A/Prof Cristina Morganti-Kossmann
September 5, 2022

Rotator cuff tear

In our newsletter today, we feature the rotator cuff tear, a very common pathology that is significantly relevant in the medico-legal world, often resulting in monetary compensation upon the impairment assessment by an orthopaedic expert.

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After a short description of this pathology, we refer to the link you can find on our website to explore the full content. In this introduction, we elaborate on the incidence and relevance of shoulder injury and disease in work-related compensation matters based on published statistics by a variety of Australian organisations.


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What is a rotator cuff tear?


A rotator cuff tear involves of the rupture of one or more tendons forming the shoulder’s rotator cuff.

The shoulder’s rotator cuff consists of the assembly of tendons originating from three muscles, the supraspinatus, infraspinatus and subscapularis joined together to form a cuff around the shoulder joint (gleno-humeral joint). Together these muscles and tendons stabilise the head of the humerus within the shoulder joint and are essential to allowing its wide range of movement. Due to its unique structure and function, the rotator cuff is susceptible to injury and overuse.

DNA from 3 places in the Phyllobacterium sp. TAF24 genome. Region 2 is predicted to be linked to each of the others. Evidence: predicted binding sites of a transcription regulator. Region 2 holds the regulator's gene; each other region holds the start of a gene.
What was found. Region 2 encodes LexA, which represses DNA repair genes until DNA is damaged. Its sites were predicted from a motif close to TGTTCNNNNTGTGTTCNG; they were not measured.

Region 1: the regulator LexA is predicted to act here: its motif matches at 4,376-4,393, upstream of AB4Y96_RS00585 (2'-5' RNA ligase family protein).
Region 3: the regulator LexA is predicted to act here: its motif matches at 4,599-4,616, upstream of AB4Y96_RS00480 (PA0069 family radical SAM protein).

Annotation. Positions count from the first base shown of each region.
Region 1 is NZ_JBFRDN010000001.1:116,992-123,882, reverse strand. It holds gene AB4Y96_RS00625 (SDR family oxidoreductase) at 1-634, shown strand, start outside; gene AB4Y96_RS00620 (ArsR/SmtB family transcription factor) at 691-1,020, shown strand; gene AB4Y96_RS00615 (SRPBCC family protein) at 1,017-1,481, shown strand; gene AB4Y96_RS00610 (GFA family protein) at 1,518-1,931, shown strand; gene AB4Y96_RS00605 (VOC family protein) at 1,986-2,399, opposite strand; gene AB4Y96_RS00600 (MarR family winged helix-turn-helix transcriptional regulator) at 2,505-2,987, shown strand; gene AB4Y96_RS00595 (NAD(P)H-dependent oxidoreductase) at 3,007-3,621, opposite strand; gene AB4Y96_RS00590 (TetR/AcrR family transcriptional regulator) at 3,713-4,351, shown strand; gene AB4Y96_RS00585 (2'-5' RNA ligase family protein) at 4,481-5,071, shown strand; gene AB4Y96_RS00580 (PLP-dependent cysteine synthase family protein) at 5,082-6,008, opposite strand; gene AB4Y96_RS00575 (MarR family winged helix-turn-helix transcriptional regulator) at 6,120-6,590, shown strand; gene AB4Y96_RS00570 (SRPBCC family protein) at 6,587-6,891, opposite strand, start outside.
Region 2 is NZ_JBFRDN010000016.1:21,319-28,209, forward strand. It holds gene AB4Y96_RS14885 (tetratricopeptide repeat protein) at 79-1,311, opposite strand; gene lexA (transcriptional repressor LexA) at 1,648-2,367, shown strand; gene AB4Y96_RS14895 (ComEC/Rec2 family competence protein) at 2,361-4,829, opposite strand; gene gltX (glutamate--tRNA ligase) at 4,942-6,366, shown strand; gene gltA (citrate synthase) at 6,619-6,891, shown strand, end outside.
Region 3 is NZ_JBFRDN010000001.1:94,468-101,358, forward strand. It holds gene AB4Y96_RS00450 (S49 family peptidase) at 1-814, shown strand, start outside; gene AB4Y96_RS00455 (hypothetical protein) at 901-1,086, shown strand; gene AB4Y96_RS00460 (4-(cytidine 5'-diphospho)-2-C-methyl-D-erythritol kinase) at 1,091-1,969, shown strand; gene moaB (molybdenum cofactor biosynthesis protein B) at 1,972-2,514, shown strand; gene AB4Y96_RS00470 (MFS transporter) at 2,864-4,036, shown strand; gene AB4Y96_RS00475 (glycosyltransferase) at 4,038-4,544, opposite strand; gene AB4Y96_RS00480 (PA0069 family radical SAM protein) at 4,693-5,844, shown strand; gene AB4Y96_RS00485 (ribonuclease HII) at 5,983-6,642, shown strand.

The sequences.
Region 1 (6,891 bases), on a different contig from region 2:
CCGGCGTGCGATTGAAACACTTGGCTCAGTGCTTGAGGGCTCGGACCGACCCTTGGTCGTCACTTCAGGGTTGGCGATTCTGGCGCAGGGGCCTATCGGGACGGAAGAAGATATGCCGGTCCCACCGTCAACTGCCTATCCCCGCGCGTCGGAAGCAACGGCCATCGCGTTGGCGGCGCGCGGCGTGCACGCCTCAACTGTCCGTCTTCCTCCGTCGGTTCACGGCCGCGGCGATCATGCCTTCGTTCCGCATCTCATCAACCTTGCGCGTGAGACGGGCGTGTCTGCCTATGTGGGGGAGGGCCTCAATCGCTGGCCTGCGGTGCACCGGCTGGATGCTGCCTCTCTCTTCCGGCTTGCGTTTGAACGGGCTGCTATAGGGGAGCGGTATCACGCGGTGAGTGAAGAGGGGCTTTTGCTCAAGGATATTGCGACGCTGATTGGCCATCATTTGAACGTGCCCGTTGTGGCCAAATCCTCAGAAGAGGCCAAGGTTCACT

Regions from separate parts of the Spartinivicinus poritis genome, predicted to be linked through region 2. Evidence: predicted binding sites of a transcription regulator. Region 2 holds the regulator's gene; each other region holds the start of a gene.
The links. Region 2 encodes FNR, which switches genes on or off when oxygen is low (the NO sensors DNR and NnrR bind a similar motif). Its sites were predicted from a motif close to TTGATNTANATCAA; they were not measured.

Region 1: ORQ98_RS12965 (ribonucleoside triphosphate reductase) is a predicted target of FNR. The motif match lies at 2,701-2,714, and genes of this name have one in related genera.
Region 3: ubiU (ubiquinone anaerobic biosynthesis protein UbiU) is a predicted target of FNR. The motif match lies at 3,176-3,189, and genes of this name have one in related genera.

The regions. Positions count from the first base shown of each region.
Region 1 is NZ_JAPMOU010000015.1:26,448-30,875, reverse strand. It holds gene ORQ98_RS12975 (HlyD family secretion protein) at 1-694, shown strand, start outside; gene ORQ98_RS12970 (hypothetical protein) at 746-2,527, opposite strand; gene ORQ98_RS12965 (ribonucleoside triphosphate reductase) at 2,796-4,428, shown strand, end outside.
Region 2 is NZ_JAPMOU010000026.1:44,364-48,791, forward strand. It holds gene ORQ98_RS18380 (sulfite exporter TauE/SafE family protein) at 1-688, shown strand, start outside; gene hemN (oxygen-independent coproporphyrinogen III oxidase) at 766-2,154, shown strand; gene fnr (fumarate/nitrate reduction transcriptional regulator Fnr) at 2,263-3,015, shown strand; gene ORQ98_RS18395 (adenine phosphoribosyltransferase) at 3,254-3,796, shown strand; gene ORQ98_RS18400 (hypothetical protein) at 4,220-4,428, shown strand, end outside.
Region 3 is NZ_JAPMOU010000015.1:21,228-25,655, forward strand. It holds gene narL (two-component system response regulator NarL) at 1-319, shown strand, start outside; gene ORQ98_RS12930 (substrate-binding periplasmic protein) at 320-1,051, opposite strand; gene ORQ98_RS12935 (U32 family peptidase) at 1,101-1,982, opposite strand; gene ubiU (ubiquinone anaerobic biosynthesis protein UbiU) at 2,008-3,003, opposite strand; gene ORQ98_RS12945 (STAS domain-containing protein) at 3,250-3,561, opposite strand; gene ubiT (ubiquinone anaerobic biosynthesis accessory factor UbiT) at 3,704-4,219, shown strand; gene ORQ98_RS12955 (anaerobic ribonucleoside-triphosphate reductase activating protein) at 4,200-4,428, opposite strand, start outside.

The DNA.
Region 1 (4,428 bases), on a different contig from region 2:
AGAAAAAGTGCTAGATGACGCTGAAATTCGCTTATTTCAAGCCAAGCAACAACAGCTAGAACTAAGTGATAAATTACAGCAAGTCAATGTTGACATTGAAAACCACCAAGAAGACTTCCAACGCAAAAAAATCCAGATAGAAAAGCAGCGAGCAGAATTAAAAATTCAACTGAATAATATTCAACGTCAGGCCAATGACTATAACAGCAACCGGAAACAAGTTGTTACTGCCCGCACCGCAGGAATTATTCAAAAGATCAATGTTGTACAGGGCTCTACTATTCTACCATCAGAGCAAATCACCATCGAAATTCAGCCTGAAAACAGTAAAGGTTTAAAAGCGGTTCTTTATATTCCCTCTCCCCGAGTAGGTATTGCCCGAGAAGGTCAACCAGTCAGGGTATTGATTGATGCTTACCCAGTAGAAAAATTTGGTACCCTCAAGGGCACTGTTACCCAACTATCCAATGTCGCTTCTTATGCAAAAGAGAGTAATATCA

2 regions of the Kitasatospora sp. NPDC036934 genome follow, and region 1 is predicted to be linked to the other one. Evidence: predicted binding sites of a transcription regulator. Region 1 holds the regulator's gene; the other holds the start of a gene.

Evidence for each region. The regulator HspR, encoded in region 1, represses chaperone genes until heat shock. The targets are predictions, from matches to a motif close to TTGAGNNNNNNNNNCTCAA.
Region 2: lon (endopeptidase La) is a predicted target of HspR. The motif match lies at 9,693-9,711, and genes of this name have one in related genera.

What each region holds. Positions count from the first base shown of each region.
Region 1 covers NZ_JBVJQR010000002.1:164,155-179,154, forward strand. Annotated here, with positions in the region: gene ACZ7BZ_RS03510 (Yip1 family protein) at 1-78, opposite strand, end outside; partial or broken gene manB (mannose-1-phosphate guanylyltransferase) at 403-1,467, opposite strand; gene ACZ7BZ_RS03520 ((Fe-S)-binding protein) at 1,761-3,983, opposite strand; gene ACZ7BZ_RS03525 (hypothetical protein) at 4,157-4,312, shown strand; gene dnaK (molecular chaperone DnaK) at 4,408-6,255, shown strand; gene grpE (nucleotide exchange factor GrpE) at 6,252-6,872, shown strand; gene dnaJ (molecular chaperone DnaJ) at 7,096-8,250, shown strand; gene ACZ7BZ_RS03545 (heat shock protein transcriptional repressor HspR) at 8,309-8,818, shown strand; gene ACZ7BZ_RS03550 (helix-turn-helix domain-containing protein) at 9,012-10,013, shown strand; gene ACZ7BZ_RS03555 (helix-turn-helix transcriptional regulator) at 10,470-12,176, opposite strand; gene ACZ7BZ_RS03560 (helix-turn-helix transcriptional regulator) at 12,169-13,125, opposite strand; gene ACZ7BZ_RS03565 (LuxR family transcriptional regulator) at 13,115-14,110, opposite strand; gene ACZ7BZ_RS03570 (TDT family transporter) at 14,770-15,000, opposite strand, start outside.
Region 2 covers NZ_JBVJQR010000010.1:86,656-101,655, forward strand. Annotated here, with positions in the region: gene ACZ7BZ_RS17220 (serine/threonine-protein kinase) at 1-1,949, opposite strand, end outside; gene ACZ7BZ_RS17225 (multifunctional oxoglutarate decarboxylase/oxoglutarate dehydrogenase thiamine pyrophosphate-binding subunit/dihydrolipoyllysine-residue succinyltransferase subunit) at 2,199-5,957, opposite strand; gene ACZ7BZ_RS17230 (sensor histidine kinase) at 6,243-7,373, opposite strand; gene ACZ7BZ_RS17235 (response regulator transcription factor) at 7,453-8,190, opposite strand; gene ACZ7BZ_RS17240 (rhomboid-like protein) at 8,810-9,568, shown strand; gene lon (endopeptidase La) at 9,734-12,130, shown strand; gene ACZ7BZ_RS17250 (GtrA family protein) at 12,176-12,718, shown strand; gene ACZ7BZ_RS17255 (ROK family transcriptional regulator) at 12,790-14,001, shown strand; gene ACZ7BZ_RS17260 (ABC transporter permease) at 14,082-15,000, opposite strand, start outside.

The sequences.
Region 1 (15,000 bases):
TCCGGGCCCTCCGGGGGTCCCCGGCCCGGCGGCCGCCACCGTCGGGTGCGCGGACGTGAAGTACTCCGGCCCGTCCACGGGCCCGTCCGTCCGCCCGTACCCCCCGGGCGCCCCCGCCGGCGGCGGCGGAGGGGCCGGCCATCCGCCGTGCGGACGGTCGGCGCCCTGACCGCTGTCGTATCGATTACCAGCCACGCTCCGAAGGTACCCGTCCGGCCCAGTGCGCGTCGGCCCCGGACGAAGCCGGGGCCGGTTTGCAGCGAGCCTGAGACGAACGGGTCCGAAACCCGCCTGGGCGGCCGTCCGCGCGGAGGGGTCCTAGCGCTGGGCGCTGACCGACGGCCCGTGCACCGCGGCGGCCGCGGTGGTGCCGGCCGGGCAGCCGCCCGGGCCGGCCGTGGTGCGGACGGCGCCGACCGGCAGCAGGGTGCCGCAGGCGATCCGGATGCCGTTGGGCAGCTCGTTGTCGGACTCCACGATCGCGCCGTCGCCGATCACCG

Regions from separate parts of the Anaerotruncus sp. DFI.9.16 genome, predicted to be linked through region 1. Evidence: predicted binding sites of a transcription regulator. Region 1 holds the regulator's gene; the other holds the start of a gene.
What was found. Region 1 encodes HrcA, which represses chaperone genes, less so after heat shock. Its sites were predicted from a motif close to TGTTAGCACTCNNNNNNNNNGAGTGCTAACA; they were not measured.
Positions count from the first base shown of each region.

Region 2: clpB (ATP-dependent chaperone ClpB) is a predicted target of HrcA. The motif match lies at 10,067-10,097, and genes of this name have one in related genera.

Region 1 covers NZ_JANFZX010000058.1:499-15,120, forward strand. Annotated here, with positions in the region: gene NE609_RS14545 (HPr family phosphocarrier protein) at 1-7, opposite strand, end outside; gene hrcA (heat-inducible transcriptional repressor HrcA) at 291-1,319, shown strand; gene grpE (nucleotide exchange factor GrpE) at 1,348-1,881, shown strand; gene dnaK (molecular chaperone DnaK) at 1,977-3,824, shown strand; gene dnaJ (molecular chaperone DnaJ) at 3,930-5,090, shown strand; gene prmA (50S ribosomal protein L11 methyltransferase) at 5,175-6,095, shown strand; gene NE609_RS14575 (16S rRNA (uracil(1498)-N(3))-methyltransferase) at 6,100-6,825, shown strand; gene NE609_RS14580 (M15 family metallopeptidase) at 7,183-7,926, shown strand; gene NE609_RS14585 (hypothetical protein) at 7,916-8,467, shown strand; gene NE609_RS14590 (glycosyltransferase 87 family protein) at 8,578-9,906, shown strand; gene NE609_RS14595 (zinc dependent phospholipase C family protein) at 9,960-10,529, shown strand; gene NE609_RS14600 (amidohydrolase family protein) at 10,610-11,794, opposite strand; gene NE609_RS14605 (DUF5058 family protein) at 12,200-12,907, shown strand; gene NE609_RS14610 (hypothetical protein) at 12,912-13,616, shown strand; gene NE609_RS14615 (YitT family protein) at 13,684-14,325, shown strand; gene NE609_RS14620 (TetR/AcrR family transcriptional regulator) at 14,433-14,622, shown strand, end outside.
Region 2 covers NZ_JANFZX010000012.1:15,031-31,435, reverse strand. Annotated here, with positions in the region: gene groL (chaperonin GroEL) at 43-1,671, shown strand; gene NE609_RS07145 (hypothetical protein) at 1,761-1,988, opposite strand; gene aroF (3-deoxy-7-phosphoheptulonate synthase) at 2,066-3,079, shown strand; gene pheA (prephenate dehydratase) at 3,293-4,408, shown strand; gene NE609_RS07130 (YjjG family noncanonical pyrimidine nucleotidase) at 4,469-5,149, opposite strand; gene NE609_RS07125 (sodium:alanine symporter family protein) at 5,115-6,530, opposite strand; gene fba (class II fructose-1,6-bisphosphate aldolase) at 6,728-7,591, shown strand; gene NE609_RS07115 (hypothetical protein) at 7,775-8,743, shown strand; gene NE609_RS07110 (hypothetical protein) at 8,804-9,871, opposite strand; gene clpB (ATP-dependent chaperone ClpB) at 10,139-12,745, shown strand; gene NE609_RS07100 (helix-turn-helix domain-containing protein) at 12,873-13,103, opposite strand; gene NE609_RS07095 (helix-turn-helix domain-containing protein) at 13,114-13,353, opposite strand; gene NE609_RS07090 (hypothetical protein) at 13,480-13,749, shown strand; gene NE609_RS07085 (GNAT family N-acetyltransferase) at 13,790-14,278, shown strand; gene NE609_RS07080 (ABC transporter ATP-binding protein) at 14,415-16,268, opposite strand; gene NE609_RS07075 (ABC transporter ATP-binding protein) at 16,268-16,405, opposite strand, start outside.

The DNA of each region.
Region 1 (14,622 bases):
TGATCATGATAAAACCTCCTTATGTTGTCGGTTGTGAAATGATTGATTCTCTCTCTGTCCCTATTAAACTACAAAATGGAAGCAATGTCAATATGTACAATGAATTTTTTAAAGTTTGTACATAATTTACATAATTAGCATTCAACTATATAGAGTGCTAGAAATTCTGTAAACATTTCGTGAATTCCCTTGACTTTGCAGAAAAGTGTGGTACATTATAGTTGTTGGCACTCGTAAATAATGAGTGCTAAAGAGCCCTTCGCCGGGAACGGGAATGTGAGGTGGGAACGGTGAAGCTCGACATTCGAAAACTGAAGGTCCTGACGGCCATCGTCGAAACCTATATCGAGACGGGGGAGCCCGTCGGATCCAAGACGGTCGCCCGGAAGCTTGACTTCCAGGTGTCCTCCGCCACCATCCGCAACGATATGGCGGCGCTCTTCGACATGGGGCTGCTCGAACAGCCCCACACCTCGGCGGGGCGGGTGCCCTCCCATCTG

Injuries and disorders of the rotator cuff are frequent in young males due to sport and professions requiring intense physical activities of the shoulder. According to cadaveric reports, in older individuals a tear of the rotator cuff is quite frequent albeit asymptomatic.


How shoulder injuries affect the worker


Often a worker affected by a shoulder rotator cuff pathology needs to be retrained while activities such as heavy lifting, pushing and carrying weights are avoided during the early recovery phase. Ad interim, the patient benefits from a professional ergonomic examination of the workplace, changing job roles, having frequent periods of rest, and the use of devices that may help prevent the strain to the shoulder musculature.

Although a variety of conservative and surgical therapies are available to repair a rotator cuff tear, this pathology can bring along possible complications that may impair a full functional recovery and thus a swift return to work or physical activities.

Compensation for a shoulder injury


Under the WorkCover system 2019, a shoulder injury can result in an impairment lump sum of a minimum of $21,000. This can become much higher if the shoulder injury is more severe, for instance when surgery is required.

The success of a common law lump claim for a shoulder injury can vary between $80,000 and $200,000 on a pain and suffering only basis. The exact compensation depends on the impact the shoulder injury has on the client’s life. The client can be also entitled to be compensated for the loss of income, relative to the work capacity in the future. A maximum amount of $1.249,300 million can be compensated for the loss of earnings.

According to Safe Work Australia, the analysis of the 2019-2020 period published in 2021, reported all work-related injuries and diseases, whereby body stressing caused 37% of serious claims and falls/trips 23% of all claims, and being hit by a moving object 16%.